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Marsh - The Ten Pleasures Of Marriage (468.0 Kb eBook)

Cover of Marsh's Book The Ten Pleasures Of Marriage
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The Restoration brought back to England something more than a king and the theatre. It renewed in English life the robust vitality of humour which had been repressed under the Commonwealth--though, in spite of repression, there were, even among the Puritan divines, men like the author of Joanereidos, whose self-expression ran the whole gamut from freedom to licentiousness.It is a curious thing, that fundamental English humour. It can be vividly concentrated into a single word, as when, for instance, the chronicler of The Ten... More >>>
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Publisher:  PUA Media Library
Category:   Marriage
Author:      Marsh
Format:      eBook
Delivery:    Download
The Restoration brought back to England something more than a king and the theatre. It renewed in English life the robust vitality of humour which had been repressed under the Commonwealth--though, in spite of repression, there were, even among the Puritan divines, men like the author of Joanereidos, whose self-expression ran the whole gamut from freedom to licentiousness.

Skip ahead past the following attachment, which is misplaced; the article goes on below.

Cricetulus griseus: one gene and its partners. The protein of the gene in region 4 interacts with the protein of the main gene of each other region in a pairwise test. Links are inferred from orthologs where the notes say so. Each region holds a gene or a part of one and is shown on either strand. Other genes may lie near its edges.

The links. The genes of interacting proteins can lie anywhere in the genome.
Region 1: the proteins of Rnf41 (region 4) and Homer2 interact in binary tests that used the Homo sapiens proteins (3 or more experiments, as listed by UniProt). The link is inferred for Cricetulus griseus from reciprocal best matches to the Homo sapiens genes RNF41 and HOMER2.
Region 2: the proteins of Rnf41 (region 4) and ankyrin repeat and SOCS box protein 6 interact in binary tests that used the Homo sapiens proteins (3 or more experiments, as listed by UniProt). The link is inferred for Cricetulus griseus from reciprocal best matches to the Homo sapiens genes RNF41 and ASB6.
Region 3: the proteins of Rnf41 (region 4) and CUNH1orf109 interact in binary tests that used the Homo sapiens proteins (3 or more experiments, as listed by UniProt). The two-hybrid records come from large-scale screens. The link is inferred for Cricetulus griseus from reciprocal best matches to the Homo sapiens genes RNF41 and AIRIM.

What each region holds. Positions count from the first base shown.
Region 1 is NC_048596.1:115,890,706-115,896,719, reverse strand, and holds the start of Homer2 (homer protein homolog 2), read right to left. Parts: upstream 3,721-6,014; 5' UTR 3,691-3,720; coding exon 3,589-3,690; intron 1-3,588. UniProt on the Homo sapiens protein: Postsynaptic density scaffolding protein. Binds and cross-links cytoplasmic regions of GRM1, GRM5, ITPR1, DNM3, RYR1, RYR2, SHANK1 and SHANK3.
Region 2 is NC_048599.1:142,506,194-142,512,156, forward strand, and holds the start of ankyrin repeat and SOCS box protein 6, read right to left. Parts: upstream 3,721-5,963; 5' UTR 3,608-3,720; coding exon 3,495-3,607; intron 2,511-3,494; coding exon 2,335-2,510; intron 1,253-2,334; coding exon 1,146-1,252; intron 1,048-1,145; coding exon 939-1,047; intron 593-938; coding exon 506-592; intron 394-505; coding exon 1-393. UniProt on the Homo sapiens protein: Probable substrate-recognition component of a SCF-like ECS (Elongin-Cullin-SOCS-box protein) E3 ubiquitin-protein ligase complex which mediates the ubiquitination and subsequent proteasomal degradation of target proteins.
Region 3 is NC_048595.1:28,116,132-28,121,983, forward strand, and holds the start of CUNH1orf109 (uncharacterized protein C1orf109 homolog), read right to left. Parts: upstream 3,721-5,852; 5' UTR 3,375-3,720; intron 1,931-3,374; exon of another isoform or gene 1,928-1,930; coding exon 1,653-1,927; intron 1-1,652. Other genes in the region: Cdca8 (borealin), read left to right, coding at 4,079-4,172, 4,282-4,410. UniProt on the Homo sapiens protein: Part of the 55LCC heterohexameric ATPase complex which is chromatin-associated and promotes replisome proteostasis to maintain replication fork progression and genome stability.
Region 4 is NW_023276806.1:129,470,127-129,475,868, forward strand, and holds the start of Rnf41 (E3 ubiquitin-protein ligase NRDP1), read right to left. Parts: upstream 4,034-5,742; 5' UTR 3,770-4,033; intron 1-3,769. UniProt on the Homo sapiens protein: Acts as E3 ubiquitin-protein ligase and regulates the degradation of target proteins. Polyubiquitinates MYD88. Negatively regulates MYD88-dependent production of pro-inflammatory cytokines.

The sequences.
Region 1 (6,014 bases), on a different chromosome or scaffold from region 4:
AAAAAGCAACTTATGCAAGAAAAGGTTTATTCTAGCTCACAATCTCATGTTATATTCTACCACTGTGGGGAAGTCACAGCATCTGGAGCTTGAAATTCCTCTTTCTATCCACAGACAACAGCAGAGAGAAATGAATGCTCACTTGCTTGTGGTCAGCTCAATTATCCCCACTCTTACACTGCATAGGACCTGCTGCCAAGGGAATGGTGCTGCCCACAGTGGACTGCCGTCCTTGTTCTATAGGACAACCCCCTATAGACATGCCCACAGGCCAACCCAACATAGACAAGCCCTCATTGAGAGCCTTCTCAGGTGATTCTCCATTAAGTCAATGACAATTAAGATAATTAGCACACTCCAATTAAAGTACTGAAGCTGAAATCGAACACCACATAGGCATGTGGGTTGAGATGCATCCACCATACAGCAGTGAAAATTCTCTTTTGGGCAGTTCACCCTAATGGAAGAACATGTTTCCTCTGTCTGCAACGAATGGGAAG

It is a curious thing, that fundamental English humour. It can be vividly concentrated into a single word, as when, for instance, the chronicler of The Ten Pleasures of Marriage revives the opprobrious term for a tailor--"pricklouse": the whole history of the English woollen industry and of the stuffy Tudor and Stuart domestic architecture is in the nickname. Or a single phrase can light up an idea, as when, a few days before marriage, "the Bridegroom is running up and down like a dog." But, on the other hand, the spirit manifests itself sometimes in exuberance, as when Urquhart and Motteux metagrobolized Rabelais into something almost more tumescent and overwhelming than the original. In that vein of humour the present work frequently runs. The author is as ready to pile up his epithets as Urquhart himself. Let the Nurse go, he says, "for then you'll have an Eater, a Stroy-good, a Stufgut, a Spoil-all, and Prittle-pratler, less than you had before."